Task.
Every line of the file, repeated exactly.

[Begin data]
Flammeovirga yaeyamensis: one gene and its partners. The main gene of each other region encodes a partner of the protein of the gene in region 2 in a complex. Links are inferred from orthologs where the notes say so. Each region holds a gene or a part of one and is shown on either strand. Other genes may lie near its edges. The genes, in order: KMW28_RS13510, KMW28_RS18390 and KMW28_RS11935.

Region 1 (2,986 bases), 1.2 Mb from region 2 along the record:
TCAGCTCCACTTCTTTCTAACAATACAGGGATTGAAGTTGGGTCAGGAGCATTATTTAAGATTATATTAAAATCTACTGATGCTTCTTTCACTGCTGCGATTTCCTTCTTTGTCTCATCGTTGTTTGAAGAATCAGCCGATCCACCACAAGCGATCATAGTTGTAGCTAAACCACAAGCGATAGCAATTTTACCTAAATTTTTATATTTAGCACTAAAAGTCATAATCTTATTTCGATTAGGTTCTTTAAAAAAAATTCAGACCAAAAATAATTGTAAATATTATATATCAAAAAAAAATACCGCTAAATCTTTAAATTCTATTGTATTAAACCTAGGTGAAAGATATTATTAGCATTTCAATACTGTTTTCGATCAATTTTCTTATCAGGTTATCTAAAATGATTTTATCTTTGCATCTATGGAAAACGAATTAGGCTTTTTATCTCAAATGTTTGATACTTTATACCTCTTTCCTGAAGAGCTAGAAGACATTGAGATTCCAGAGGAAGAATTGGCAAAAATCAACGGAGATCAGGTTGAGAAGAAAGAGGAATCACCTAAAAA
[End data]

Flammeovirga yaeyamensis: one gene and its partners. The main gene of each other region encodes a partner of the protein of the gene in region 2 in a complex. Links are inferred from orthologs where the notes say so. Each region holds a gene or a part of one and is shown on either strand. Other genes may lie near its edges. The genes, in order: KMW28_RS13510, KMW28_RS18390 and KMW28_RS11935.

Region 1 (2,986 bases), 1.2 Mb from region 2 along the record:
TCAGCTCCACTTCTTTCTAACAATACAGGGATTGAAGTTGGGTCAGGAGCATTATTTAAGATTATATTAAAATCTACTGATGCTTCTTTCACTGCTGCGATTTCCTTCTTTGTCTCATCGTTGTTTGAAGAATCAGCCGATCCACCACAAGCGATCATAGTTGTAGCTAAACCACAAGCGATAGCAATTTTACCTAAATTTTTATATTTAGCACTAAAAGTCATAATCTTATTTCGATTAGGTTCTTTAAAAAAAATTCAGACCAAAAATAATTGTAAATATTATATATCAAAAAAAAATACCGCTAAATCTTTAAATTCTATTGTATTAAACCTAGGTGAAAGATATTATTAGCATTTCAATACTGTTTTCGATCAATTTTCTTATCAGGTTATCTAAAATGATTTTATCTTTGCATCTATGGAAAACGAATTAGGCTTTTTATCTCAAATGTTTGATACTTTATACCTCTTTCCTGAAGAGCTAGAAGACATTGAGATTCCAGAGGAAGAATTGGCAAAAATCAACGGAGATCAGGTTGAGAAGAAAGAGGAATCACCTAAAAA